Unfortunately we didn't see most of that, and we definitely did not see the Jewish quarter which we really wanted to find, but it was still a nice experience for people who did not have enough time left to do the a tour with a tour guide, but chose to be adventurous on their own...

Then we had to rush back to Montmarte and the Sacre-Coeur Basilica to end our Paris trip where we started it.  With one of the most amazing views of Paris, some crepe's and a whole lot of fridge magnets to take back home... 

Paris - the city of light...

This was one of the most amazing experiences ever and I will always remember this beautiful city and how it made me feel. I hope to return back there very soon.

So, that is item number 1 on on my very-long-to-do-list done.  I completed my Paris in Black and White (well most of the time) series.  I have about a hundred things left to do.  But let's take it one day at a time.  

Today was a good day... 

Saturday, March 29, 2014

Paris in Black and White - Part 2

So here we go, as part of my finishing all unfinished projects in my life project... Paris in Black and White - Part 2. 

Previously on Ditjies en Datjies:

#It was a cold cold winters night, with temperatures falling to the minus degrees.  Jaco and Charlene had an old mattress to sleep on in what used to be a beautiful home, but was now a student flat with old food and dirt everywhere.  Problem number 1: they could not find the geyser to switch on the hot water.  Problem number 2:  they could not get the internal heating system to work.  With 2 dirty blankets and one plastic bottle filled with hot water from the kettle (no coffee or tea or milk) they go to bed for the last night of Charlene's 27 year old life...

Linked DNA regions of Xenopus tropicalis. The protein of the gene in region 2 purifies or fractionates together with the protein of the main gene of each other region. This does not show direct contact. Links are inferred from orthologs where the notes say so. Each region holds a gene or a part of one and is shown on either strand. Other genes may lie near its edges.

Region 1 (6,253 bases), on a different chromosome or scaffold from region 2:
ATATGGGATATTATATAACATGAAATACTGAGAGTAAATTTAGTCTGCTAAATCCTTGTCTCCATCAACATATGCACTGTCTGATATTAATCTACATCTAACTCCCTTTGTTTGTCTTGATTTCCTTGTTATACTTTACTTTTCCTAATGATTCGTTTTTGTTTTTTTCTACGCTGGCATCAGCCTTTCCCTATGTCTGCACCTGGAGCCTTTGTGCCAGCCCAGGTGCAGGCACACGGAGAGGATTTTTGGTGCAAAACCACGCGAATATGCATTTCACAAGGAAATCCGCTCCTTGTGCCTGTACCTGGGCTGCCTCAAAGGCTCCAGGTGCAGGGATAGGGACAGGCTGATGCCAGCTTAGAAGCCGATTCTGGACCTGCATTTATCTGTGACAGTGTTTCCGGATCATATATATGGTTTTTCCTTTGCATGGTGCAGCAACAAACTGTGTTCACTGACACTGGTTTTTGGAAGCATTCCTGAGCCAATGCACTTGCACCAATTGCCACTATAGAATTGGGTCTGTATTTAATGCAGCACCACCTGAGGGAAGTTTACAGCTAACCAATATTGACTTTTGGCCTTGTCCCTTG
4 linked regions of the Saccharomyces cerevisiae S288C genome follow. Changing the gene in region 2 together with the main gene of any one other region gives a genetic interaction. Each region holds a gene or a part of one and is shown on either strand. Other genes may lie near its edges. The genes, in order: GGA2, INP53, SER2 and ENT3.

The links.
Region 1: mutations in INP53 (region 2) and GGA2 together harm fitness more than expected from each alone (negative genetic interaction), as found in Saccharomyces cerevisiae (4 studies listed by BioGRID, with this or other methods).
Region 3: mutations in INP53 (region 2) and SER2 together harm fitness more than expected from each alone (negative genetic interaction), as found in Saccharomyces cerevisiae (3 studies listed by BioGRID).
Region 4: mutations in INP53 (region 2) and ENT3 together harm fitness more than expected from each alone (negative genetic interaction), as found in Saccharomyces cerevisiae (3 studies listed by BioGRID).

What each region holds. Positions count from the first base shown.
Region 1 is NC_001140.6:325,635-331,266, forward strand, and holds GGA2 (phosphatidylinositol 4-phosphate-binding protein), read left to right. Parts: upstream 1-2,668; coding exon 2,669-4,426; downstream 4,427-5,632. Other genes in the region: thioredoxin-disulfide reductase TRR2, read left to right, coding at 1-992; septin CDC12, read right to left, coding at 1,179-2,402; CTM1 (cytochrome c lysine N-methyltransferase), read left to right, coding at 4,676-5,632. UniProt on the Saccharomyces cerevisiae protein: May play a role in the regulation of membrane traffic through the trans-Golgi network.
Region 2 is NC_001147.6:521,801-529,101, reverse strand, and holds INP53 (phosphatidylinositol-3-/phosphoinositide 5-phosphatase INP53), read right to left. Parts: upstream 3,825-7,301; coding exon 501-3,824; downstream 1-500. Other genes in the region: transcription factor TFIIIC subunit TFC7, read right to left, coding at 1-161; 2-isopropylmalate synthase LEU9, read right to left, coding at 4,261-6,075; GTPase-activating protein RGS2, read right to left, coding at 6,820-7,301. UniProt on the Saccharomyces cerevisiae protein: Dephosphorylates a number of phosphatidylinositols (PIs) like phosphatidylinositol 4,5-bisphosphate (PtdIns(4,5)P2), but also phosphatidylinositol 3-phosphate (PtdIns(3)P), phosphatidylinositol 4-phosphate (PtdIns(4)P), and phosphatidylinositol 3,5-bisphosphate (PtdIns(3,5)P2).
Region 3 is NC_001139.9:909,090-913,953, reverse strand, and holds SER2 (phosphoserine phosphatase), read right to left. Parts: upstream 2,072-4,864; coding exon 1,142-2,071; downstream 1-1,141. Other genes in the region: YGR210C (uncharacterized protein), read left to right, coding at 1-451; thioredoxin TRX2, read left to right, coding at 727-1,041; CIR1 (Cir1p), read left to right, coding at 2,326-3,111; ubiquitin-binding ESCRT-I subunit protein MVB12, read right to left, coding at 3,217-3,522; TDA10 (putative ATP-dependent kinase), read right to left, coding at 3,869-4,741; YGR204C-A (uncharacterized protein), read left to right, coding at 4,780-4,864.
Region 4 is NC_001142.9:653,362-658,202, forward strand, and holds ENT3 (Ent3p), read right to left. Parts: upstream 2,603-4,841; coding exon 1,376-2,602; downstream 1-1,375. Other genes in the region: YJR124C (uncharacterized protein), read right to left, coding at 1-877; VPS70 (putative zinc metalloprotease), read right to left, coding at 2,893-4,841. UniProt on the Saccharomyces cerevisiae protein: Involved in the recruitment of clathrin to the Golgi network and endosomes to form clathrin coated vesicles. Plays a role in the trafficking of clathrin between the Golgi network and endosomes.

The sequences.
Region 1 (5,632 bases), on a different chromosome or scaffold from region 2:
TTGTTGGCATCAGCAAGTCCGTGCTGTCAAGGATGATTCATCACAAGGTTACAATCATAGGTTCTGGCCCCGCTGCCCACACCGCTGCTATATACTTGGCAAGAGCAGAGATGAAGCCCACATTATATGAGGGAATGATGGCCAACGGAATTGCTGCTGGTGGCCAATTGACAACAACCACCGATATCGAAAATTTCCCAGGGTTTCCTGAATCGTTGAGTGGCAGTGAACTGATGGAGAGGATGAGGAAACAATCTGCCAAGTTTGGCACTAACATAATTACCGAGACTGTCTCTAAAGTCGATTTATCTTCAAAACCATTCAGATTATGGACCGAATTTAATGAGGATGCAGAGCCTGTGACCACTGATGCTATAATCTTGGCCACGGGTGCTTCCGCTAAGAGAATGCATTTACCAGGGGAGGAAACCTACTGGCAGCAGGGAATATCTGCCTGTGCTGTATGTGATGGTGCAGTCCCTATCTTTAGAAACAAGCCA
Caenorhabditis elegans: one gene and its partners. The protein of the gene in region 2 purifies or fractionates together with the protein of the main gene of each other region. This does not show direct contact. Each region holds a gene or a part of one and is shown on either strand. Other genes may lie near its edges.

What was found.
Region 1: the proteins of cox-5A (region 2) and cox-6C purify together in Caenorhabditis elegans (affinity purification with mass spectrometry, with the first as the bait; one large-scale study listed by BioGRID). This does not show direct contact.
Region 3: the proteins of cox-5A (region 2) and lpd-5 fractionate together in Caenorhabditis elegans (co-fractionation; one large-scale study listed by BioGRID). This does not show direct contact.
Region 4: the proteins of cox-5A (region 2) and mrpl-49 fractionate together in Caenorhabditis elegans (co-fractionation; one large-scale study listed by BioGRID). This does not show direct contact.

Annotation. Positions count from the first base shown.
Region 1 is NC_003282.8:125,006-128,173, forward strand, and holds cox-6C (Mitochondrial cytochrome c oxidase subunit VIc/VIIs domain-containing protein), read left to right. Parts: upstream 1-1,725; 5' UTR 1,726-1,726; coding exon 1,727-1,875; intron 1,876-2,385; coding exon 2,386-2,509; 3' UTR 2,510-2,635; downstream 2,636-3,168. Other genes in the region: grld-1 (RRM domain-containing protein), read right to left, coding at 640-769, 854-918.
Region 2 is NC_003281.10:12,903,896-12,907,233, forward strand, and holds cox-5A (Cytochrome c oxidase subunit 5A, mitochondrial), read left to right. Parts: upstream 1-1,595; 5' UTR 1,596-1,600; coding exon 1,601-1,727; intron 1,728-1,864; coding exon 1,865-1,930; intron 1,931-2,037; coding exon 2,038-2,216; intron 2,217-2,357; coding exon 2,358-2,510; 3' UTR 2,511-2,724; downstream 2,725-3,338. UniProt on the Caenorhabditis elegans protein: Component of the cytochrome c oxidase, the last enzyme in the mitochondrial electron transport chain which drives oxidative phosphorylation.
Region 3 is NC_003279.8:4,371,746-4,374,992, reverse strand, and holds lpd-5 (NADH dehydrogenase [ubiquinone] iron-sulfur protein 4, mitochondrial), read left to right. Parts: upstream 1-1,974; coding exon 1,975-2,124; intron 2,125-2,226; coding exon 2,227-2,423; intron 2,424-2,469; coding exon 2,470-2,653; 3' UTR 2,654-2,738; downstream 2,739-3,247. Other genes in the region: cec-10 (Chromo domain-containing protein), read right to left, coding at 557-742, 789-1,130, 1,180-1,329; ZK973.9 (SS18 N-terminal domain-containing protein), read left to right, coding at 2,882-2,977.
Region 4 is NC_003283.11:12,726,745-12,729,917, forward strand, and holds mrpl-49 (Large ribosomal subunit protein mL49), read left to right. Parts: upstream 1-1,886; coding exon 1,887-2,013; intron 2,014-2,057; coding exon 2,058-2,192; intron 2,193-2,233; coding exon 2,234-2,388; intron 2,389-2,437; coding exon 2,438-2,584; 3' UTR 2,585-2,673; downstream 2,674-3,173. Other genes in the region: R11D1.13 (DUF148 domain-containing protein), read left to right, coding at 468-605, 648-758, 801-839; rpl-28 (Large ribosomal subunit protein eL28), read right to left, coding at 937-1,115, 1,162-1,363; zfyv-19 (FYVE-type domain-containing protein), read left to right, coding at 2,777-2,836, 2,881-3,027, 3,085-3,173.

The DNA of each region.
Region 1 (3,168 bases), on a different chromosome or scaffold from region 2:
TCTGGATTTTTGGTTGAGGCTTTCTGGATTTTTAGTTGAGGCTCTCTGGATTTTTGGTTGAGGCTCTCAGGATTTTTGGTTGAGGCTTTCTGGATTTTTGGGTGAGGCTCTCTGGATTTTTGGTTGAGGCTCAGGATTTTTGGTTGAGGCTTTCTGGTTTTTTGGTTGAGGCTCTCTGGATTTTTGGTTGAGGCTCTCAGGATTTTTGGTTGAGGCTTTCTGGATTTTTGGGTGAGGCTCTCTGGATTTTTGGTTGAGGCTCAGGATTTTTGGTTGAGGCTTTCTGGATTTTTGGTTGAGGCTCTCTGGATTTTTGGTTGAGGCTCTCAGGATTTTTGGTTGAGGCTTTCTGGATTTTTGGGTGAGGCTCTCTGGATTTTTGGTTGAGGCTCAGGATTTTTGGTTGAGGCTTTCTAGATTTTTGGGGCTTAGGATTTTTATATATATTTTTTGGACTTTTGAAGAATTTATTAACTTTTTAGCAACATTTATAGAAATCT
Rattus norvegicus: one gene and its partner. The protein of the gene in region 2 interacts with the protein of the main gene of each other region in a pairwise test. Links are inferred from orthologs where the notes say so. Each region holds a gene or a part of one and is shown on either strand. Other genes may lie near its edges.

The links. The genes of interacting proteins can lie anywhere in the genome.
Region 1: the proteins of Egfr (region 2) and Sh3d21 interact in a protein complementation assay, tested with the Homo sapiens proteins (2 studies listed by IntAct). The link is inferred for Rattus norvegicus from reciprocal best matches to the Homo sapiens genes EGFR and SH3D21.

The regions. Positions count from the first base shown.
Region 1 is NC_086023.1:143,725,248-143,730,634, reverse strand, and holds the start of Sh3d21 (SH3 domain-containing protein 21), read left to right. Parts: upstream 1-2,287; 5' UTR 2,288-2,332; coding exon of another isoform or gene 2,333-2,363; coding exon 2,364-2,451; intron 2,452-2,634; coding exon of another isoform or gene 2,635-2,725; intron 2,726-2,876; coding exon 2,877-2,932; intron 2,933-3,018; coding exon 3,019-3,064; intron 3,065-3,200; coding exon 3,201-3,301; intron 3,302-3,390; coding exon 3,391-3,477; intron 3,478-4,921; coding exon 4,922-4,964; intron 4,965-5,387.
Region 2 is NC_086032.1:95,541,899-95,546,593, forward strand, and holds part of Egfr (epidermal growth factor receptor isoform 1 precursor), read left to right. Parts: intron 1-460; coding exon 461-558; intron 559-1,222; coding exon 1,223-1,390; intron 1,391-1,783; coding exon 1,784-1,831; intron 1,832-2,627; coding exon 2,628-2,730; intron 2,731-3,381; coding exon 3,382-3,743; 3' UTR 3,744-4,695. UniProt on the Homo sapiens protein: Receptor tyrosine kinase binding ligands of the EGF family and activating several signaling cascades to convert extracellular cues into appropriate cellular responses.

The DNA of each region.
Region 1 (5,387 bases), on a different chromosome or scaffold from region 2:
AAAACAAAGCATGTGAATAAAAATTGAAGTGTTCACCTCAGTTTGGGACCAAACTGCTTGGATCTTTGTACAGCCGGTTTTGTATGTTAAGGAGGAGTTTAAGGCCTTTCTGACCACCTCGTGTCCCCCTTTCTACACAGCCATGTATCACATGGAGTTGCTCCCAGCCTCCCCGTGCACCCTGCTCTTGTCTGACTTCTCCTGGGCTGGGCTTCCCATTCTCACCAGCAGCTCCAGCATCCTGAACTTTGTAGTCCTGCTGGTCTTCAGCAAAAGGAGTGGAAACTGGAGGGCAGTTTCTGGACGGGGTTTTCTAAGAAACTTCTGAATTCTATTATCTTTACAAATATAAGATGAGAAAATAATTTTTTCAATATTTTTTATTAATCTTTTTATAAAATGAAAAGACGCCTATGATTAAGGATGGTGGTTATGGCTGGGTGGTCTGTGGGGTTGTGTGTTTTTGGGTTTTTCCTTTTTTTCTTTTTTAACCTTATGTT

Like sand through the hourglass... Just kidding...

The story goes like this.  You know how some people tell you that you survive the cold European winters because of the excellent internal heat systems that are in place everywhere.  Some people even say that you get hot when you are inside buildings and restaurants and that you take your millions layers of clothes off.  This is all true... And we would have been completely fine in the not-so-glamorous-student-flat we were staying in, if only we could find the switch...  Disaster!!!!  First of all, there was no hot water and we felt cold and dirty and tired, but that we eventually discovered underneath the flat somewhere in a dodgy little room.  But we could not find the switch to the internal heating system.  We were already pretty late to start our sightseeing that first night, so we decided we will just  find the stupid switch when we came back.  We didn't...  

It was the coldest night of our lives.  I was a cuddler (not really a word I know) that night and I am never a cuddling person. We woke up, stiff from coldness and barely able to move after struggling to keep warm and fall asleep in the first place.  We then decided to scout out the students rooms and find some more blankets.  We eventually had a mountain on top of us.  Now, we were slowly starting to heat up our bodies.  I remember waking up a few times that night with my body sweating from the heat we created with all the blankets, but my face ice, ice cold.  So, it was not a surprise that Jaco woke up with a terrible cold... And I woke up feeling cold and very lonely without family and loved ones, but only a husband who had no sleep and a cold to try and sing to me on my 28th birthday...